The president will hear plenty about Syria when he steps off Air Force One in the Middle East this week, very likely facing new pressure from worried allies to help rebels oust the regime but carrying no change in U.S. policy that could calm fears of the crisis spreading across borders and destabilizing the region.
The United States’ Syria policy has remained unchanged for some time. President Barack Obama has resisted using the American military in the effort and isn’t planning any change to a U.S. approach that’s had little effect in aiding rebels’ efforts to dislodge Syrian President Bashar Assad. Analysts say it’s unclear what message Obama can convey as the conflict hits the two-year milestone Friday with no end in sight and no good policy options left for the administration.
The trip is about “managing expectations, managing the problems, not necessarily offering solutions to these problems," said Haim Malka, deputy director of the Middle East program at the Center for Strategic and International Studies, a research center in Washington.
U.S. officials failed to imagine that Assad could cling to power this long. Their mantra that his “days are numbered" was long ago rendered moot with the death toll in Syria rising to 70,000. “All this conversation about post-Assad Syria, it seems almost unreal," said Joel Charny, a vice president at InterAction, an umbrella group for international aid agencies that have been operating in and around Syria.
As the crisis shows little sign of abating, Israel and Jordan have become increasingly anxious. Israel fears the rise of jihadists, the possibility that Syria’s rich cache of weapons might fall into the hands of Hezbollah, the Lebanese military group, and the general disintegration of Syria.
Jordan, already squeezed by a poor economy, is facing a mounting humanitarian crisis: More than 400,000 Syrian refugees have fled over the border to Jordan, a country with a population of just 6 million. Some estimates say the number might hit 1 million by the close of the year.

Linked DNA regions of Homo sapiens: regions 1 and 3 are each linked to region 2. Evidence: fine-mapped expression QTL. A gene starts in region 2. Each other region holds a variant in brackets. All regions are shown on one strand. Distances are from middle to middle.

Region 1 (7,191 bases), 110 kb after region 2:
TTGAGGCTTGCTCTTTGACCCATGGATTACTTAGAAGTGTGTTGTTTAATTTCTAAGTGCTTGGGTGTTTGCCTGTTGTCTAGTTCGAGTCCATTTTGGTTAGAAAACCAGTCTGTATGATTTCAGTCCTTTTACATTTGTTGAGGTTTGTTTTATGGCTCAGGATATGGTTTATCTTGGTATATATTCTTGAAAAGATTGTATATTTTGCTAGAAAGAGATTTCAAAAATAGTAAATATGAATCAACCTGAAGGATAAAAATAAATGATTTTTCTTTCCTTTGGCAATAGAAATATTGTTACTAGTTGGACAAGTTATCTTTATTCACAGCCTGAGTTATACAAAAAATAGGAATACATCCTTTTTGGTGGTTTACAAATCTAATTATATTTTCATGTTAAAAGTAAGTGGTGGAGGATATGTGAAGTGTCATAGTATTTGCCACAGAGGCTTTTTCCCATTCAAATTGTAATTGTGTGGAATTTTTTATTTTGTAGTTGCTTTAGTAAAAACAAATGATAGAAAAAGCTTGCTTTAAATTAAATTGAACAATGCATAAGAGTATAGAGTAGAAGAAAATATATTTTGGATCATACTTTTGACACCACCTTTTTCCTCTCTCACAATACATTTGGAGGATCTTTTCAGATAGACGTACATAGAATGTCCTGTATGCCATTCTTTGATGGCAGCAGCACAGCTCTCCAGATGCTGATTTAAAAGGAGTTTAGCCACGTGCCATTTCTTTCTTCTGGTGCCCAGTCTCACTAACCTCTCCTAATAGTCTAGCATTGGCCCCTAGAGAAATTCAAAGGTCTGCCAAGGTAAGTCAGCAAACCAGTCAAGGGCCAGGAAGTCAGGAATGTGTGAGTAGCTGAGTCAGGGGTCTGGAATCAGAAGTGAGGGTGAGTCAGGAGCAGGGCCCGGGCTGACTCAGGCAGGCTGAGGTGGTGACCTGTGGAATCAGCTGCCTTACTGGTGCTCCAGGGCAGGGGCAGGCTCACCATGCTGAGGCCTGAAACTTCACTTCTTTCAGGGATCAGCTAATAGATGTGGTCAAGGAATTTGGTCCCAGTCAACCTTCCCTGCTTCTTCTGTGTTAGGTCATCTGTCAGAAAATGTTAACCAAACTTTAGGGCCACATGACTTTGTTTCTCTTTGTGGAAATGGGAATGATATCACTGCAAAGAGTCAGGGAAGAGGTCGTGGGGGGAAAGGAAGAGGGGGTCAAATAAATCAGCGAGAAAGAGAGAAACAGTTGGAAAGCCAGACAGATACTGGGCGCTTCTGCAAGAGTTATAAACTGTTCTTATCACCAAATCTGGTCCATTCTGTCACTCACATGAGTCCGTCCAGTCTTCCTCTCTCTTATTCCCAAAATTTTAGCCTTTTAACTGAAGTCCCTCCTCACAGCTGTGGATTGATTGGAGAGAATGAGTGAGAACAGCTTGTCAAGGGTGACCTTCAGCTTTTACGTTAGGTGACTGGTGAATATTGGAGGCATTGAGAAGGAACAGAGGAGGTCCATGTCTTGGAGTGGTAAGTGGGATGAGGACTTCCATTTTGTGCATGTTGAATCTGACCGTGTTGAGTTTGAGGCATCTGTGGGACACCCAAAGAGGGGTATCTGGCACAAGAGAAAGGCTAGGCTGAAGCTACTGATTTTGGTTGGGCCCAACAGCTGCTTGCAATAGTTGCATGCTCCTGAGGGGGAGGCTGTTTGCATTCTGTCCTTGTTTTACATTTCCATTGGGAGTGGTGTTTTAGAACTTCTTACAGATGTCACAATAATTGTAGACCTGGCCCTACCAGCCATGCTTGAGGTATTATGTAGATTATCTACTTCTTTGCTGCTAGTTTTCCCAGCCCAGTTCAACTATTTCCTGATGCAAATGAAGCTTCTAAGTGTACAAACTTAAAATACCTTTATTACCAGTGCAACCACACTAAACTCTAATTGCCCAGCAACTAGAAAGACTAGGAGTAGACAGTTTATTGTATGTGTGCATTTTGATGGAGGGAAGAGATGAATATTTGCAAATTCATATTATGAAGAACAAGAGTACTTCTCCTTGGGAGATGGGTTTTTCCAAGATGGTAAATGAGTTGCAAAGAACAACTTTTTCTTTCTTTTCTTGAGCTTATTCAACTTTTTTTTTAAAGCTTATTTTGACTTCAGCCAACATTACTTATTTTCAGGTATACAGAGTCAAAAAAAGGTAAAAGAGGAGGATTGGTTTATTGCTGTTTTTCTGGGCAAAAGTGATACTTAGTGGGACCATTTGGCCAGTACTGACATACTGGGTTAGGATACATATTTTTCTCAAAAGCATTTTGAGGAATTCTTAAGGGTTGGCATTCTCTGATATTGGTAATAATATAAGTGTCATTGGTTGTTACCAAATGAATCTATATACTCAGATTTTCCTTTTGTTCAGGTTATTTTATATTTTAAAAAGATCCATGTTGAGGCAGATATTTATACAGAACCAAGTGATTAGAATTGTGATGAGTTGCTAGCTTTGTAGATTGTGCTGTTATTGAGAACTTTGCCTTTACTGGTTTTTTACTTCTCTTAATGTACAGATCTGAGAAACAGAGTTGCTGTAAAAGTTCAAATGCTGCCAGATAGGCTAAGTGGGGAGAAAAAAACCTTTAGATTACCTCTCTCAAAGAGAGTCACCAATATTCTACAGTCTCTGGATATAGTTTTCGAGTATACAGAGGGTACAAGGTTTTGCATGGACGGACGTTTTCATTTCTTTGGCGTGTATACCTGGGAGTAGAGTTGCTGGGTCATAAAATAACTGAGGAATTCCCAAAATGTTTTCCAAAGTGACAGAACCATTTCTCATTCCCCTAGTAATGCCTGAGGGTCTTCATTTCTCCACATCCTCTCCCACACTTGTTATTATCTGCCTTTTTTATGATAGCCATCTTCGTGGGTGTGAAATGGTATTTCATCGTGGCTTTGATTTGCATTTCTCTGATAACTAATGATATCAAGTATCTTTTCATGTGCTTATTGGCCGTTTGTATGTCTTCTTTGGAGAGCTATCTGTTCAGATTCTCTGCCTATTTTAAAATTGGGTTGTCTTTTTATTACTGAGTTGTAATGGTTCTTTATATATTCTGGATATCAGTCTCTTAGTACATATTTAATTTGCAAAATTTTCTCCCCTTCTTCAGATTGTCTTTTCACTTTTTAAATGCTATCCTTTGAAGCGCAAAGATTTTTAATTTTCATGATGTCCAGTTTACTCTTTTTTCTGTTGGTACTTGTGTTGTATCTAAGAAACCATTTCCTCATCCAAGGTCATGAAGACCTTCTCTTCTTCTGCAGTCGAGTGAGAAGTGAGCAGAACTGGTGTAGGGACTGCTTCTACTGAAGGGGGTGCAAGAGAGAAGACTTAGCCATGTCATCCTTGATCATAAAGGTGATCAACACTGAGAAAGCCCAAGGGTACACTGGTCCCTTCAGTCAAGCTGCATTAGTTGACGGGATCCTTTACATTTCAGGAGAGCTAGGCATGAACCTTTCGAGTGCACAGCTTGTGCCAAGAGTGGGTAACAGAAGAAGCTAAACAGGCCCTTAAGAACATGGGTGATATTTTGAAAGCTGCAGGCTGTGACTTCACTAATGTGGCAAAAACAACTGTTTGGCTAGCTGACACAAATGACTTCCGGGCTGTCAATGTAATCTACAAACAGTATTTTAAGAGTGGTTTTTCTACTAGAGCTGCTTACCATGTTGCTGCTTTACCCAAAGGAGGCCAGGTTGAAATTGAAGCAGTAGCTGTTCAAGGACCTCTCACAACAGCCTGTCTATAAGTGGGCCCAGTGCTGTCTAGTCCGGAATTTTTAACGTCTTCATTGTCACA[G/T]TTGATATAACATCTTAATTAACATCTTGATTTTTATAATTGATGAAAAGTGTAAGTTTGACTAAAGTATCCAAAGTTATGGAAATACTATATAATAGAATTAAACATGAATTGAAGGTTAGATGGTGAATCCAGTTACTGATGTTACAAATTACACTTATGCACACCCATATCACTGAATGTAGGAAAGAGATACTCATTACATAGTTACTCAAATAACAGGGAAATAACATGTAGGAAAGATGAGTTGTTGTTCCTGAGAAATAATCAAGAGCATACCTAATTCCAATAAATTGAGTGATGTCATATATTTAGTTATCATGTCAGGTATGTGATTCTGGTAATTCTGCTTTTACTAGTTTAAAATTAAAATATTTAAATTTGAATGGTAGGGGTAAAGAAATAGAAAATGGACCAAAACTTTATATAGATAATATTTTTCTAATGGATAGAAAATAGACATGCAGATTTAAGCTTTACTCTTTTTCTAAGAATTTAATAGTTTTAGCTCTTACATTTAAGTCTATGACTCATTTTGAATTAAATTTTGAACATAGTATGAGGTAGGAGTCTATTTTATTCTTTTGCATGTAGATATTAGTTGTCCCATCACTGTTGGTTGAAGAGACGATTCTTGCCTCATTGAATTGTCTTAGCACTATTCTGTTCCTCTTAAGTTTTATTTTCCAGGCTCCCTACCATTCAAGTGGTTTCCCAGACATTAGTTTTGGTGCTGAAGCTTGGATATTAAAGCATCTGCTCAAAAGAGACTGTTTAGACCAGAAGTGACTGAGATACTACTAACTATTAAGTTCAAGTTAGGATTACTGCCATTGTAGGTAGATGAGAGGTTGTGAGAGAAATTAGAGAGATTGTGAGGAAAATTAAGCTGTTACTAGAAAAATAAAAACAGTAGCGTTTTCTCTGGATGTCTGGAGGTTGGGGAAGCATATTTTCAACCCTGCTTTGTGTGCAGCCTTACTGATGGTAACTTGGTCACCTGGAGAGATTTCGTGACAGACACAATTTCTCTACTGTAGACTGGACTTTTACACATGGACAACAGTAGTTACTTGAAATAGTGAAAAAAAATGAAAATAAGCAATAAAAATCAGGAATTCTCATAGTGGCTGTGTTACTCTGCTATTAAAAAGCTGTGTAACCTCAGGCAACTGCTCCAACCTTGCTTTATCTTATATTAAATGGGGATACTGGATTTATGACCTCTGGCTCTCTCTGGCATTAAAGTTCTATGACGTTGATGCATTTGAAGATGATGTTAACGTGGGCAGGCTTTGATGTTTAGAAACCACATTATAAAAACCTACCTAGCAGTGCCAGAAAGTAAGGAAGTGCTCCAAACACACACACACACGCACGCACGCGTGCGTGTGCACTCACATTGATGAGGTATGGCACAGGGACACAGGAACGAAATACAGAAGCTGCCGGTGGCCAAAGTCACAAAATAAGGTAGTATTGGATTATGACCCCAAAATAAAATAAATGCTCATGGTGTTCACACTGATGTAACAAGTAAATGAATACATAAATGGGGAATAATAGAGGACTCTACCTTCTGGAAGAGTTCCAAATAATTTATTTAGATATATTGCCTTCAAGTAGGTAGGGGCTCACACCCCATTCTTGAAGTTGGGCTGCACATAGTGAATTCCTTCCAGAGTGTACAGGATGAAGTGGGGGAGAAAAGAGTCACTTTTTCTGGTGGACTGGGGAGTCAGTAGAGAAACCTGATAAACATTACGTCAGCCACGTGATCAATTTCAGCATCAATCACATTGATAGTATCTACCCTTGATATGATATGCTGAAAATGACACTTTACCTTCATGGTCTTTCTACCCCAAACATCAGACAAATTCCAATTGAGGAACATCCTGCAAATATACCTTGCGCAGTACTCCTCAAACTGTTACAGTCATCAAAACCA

The White House fears that sending weapons to the rebels might further destabilize the region. Critics say the U.S. approach has been marked by miscalculations and waffling that’s exacerbated the conflict and led to an anti-American backlash from the opposition the U.S. professed to support.
For Jordan, that strikes at fear that goes beyond the refugee camps on its borders. As the Syrian regime deteriorates, and Islamists in Syria grow emboldened, the Islamic opposition in Jordan might become similarly emboldened and push for further reforms, said Marwan Muasher, a former foreign minister of Jordan who’s a vice president of the Carnegie Endowment for International Peace.
Muasher said he “understands perfectly the administration’s reluctance to do much on Syria," noting that there’s no domestic pressure in the U.S. for intervening. He warned, though, that the fear of not wanting to arm individuals who might become terrorists might become a self-fulfilling prophecy.
“The more you wait, the more you radicalize the opposition, the more you disintegrate the country and the more you destabilize the neighbors like Jordan and Lebanon," he said.
Calls for intervention
Obama’s 2008 Republican election opponent, Arizona Sen. John McCain, marked Friday’s anniversary of the uprising by renewing his call for intervention, saying the U.S. should not “stand idle," but impose a no-fly zone or attack Assad’s aircraft. The risks of intervening, he said, are “real and serious, but the risks of continuing to do nothing are worse."
Administration officials have spent millions to build up a credible, pluralistic opposition coalition to little avail: The leaders are at loggerheads over competing ideologies and are derided by Syrians as exiles riding out the revolt in five-star hotels. They’ve failed to pick a prime minister or agree on whether to negotiate with the regime, much less form a viable government in waiting.
And the leader of the U.S.-backed coalition, Mouaz al-Khatib, has expressed support for the militant rebel Nusra Front faction, which the U.S. has designated as part of the al-Qaida in Iraq terrorist group.
Israeli officials wouldn’t telegraph what they intend to tell Obama, but Israel’s ambassador to the U.S., Michael Oren, said they wanted Assad to go. “We understand there’s a growing jihadist element among the opposition," he said. “But Assad’s departure will deliver a tremendous blow to Hezbollah and Assad’s patron in Tehran."
Meanwhile, on Saturday, one of the highest-ranking military officers yet to abandon Assad defected to Jordan. Maj. Gen. Mohammed Ezz al-Din Khalouf announced his defection in a video aired on the Al-Arabiya satellite channel. He also said fighters from Hezbollah were fighting in Syria in “more than one place," but did not give further details.
The video showed him sitting next to his son, Capt. Ezz al-Din Khalouf, who defected with him. The twin blows illustrated the slowly spreading cracks appearing in Assad’s regime as well as its deepening international isolation. While few analysts expect the civil war between Assad’s forces and rebels seeking his ouster to end soon, most say it appears impossible for the 4-decade-old regime to continue to rule.